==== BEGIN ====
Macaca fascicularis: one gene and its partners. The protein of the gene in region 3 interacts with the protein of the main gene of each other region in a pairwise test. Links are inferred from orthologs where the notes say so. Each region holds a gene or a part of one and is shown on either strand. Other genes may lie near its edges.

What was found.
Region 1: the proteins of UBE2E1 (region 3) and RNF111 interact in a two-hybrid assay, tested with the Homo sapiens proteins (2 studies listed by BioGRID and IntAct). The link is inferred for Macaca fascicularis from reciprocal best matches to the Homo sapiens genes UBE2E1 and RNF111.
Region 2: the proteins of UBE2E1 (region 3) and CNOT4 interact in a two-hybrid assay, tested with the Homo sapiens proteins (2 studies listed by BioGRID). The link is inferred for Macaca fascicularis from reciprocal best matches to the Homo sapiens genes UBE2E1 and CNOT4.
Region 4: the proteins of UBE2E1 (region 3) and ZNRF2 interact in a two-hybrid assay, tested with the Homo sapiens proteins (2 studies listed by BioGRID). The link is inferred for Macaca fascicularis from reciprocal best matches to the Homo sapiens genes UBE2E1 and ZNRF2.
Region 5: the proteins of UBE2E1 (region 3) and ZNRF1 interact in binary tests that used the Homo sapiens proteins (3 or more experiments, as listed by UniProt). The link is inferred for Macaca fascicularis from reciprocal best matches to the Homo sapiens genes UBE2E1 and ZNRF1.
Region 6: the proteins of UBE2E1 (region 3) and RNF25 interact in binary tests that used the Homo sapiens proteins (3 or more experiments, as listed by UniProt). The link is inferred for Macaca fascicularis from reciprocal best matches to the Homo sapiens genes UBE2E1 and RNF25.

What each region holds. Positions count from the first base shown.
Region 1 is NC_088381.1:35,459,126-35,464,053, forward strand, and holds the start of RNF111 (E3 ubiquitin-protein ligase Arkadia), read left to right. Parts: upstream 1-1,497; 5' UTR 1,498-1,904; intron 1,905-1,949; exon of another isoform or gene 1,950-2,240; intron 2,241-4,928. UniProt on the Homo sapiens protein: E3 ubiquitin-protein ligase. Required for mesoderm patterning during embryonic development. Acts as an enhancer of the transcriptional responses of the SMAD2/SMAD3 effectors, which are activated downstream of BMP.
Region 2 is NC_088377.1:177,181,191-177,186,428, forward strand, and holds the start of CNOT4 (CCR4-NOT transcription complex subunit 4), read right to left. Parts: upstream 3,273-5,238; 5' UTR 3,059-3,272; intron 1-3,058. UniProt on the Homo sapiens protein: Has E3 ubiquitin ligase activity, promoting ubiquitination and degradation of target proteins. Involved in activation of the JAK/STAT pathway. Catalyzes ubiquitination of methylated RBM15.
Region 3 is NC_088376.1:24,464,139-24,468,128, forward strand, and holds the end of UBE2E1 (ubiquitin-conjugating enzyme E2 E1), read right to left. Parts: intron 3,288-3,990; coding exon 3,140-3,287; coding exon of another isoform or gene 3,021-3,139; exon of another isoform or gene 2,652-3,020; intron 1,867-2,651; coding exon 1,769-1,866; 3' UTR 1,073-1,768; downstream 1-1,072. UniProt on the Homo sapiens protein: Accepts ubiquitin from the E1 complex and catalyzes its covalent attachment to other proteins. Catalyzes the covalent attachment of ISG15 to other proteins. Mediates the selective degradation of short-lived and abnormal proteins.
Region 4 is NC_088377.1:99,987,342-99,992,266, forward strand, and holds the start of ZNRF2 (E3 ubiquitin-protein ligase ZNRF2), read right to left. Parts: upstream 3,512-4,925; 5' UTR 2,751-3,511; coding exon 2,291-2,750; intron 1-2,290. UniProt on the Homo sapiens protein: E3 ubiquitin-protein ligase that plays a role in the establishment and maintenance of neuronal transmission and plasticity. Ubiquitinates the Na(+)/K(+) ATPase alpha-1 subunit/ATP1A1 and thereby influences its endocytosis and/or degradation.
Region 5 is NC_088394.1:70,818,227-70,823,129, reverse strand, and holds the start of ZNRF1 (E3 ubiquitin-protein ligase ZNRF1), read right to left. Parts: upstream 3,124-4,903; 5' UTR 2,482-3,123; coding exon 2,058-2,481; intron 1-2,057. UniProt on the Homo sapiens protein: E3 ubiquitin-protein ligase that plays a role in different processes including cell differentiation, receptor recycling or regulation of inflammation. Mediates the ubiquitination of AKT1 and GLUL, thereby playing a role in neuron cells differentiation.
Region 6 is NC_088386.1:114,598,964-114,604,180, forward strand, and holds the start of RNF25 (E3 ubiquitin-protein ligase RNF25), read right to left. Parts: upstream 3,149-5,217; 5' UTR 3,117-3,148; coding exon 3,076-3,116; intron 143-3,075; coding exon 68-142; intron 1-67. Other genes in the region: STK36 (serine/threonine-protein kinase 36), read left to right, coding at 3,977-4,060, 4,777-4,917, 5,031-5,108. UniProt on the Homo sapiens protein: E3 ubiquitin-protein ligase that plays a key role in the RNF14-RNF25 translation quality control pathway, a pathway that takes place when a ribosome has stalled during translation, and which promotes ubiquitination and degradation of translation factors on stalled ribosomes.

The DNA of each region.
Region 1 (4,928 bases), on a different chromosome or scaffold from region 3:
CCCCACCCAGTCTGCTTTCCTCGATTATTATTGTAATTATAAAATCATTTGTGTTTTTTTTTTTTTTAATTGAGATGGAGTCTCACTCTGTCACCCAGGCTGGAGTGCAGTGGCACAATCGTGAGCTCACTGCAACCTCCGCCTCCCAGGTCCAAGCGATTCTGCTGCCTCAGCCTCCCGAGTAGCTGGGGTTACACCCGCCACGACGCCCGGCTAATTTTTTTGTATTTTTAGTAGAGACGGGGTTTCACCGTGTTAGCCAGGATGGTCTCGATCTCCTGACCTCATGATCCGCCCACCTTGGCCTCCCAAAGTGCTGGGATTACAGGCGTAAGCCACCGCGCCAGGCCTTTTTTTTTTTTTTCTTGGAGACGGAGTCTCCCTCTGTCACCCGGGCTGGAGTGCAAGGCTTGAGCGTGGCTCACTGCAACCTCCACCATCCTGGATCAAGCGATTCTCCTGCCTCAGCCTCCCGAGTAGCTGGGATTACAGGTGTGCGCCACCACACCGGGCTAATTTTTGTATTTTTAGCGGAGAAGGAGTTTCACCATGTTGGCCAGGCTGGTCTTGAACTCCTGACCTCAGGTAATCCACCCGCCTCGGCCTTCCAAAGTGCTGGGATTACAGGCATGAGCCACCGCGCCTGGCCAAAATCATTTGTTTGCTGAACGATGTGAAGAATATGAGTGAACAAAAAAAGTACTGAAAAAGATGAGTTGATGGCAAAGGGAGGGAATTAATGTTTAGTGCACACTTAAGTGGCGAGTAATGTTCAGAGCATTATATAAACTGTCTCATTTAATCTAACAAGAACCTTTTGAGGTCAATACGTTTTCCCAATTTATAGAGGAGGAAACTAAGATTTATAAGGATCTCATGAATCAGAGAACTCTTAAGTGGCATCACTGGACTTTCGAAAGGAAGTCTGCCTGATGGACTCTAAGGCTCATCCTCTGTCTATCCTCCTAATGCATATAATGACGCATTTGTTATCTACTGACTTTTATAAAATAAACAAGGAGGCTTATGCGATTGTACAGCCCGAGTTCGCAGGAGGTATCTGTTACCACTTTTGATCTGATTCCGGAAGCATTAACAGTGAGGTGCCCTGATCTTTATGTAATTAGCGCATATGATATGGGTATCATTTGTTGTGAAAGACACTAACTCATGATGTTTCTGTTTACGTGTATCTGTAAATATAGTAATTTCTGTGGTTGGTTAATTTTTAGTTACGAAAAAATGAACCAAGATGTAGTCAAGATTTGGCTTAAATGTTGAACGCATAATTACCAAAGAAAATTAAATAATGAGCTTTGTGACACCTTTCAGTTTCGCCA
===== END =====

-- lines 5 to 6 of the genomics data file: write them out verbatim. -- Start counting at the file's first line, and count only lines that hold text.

Region 4: the proteins of UBE2E1 (region 3) and ZNRF2 interact in a two-hybrid assay, tested with the Homo sapiens proteins (2 studies listed by BioGRID). The link is inferred for Macaca fascicularis from reciprocal best matches to the Homo sapiens genes UBE2E1 and ZNRF2.
Region 5: the proteins of UBE2E1 (region 3) and ZNRF1 interact in binary tests that used the Homo sapiens proteins (3 or more experiments, as listed by UniProt). The link is inferred for Macaca fascicularis from reciprocal best matches to the Homo sapiens genes UBE2E1 and ZNRF1.